Subject demographics and baseline characteristics, ITT population
Characteristic, N = 164
Age, mean (SD), years
Race, n (%)
Other Pacific Islander
Weight, mean (SD), lb
Height, mean (SD), in
ADHD-RS-IV Score (SD)
AIM-C Child Impact Score (SD)a
AIM-C Family Impact Score (SD)a
Health-related quality of life
AIM-C Child Impact Scale
Across all MTS doses, child HRQL scores had a tendency to change for the better rather than to deteriorate. At baseline, while subjects were receiving a stable dose of oral ER-MPH, the AIM-C child HRQL mean (SD) score was 62.4 (20.5). At end of study, the child HRQL mean (SD) score increased to 73.4 (18.4), reflective of a 17.5% increase after 4 weeks of treatment with MTS.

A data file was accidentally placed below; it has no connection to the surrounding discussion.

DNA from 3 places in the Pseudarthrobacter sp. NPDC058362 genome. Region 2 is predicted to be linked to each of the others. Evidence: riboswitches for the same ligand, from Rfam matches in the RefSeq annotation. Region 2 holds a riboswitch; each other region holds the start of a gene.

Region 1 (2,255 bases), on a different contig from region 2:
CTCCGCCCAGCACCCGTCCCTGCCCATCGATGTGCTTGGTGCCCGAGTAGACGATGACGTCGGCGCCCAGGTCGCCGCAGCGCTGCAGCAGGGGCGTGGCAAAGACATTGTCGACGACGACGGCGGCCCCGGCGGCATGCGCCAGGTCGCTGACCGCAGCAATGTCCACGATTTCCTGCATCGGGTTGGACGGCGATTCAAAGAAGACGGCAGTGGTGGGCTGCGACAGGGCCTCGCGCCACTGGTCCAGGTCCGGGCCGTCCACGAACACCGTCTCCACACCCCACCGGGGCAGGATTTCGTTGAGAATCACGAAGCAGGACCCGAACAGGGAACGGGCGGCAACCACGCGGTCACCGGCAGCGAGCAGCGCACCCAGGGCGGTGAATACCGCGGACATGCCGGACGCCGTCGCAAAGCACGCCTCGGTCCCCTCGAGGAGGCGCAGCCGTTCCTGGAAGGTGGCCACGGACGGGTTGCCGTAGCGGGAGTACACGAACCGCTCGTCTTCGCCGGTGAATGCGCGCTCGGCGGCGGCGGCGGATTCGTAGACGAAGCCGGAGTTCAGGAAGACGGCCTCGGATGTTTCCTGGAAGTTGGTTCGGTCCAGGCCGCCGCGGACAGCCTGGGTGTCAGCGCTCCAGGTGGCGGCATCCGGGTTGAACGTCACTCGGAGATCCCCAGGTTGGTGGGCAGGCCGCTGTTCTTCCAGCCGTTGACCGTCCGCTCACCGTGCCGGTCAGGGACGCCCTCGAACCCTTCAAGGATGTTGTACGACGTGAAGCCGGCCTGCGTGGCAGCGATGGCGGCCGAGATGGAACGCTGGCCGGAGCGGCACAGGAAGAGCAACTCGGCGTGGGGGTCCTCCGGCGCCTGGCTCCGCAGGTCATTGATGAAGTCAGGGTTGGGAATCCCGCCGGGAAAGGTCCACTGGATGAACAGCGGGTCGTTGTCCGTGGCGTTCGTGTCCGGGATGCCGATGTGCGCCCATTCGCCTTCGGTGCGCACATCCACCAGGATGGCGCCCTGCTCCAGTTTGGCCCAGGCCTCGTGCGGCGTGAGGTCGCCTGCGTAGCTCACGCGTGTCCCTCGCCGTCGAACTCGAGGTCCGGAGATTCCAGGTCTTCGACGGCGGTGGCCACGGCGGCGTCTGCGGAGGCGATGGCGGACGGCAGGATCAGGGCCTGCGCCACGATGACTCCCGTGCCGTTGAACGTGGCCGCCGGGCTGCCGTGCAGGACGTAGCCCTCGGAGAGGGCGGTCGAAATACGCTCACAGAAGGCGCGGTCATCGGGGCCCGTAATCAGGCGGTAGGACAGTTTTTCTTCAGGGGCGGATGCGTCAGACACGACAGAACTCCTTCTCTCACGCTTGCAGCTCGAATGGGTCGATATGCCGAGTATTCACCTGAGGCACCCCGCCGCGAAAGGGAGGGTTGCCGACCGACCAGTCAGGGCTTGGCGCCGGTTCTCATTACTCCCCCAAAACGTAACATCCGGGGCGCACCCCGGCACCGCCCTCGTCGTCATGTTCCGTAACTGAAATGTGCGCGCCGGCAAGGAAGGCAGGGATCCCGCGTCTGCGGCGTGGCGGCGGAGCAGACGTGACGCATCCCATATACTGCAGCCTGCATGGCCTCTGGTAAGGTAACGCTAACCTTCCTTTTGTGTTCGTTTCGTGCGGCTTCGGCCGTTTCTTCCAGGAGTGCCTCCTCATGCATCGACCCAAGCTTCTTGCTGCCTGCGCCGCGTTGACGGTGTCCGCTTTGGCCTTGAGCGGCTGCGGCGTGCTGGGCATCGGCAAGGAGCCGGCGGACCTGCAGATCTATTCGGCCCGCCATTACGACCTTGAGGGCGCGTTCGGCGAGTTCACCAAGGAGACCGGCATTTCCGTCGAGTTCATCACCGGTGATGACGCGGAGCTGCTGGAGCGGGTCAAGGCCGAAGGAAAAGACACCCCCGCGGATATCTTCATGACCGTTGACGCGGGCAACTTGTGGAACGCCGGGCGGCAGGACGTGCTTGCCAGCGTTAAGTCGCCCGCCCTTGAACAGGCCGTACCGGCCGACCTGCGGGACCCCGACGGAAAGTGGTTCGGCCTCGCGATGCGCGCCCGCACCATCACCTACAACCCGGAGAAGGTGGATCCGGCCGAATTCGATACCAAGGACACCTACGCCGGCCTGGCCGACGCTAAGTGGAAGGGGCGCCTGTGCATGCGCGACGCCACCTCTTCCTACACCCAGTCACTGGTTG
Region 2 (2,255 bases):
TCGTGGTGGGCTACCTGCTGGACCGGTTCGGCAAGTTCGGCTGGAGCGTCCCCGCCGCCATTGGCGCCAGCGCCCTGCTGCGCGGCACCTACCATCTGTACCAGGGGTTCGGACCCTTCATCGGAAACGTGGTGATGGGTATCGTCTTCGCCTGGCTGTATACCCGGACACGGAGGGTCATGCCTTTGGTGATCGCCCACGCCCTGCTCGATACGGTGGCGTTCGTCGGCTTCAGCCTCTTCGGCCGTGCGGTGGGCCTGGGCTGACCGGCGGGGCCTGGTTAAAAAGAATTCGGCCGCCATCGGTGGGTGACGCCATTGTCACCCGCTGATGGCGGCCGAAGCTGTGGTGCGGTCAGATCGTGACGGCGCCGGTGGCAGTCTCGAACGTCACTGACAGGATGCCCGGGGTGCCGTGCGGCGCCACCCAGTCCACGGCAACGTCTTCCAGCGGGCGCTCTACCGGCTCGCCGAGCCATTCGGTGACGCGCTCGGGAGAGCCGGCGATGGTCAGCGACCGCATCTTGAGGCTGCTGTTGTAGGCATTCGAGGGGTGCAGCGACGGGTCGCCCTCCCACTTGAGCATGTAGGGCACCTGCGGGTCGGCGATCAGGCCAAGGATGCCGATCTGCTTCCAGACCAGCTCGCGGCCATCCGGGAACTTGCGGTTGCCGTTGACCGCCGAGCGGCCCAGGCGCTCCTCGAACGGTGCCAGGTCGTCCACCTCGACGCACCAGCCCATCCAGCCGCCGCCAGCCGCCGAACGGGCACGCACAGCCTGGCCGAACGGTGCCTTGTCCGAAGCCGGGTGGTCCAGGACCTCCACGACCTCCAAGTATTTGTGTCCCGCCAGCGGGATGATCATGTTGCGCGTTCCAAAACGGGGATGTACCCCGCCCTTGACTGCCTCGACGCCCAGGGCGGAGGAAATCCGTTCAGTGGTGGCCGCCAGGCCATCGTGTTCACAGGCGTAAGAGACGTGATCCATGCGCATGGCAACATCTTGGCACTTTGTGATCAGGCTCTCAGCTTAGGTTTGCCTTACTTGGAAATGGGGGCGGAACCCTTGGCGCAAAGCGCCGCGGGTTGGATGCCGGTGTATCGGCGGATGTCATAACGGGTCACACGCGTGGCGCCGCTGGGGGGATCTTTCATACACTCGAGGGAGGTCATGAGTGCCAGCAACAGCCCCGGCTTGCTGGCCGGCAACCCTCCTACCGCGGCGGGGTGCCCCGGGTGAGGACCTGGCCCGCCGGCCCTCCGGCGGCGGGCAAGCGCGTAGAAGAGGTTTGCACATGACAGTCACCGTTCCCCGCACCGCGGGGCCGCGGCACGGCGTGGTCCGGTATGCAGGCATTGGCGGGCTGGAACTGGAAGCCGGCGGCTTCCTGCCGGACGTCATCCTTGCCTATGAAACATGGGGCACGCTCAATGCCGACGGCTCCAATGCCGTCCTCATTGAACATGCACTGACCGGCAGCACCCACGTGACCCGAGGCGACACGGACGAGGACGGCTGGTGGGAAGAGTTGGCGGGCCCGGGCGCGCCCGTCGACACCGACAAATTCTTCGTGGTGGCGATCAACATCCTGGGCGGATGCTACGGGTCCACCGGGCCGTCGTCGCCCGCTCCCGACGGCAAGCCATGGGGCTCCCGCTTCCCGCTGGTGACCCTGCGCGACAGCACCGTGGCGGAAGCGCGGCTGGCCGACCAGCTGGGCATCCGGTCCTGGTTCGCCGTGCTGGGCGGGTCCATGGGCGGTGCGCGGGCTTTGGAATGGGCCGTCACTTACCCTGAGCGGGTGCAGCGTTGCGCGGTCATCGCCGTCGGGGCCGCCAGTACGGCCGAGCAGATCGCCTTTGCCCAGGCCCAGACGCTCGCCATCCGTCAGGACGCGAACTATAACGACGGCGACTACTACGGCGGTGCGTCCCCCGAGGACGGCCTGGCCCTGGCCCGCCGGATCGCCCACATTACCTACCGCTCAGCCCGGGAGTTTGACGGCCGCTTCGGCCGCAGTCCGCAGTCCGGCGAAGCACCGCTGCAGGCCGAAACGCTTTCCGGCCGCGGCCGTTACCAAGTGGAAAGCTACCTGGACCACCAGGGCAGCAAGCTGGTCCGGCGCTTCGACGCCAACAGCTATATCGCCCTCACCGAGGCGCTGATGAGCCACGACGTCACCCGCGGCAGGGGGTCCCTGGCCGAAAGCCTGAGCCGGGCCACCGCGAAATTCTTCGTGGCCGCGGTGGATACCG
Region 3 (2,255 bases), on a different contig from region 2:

Subgroup analyses conducted by prior treatment with Concerta, Ritalin LA, and Metadate CD revealed that changes in mean from baseline to the end of study in the AIM-C child HRQL score were 10.3, 17.1, and 7.3, respectively. Those subjects previously taking Ritalin LA experienced the largest percentage increase (28.7%) in child HRQL scores from baseline to end of study.
Improvements in child HRQL from baseline to end of study were also noted in both the 6- to 9-year-old and 10- to 12-year-old age groups; however, changes in mean AIM-C child HRQL scores from baseline were greater for subjects aged 6-9 years (12.3) than those aged 10-12 years (9.6). Gender analysis revealed a greater improvement in mean scores on the child HRQL measure from baseline to end of study for girls (14.9) compared with boys (9.4).
AIM-C Family Impact Scale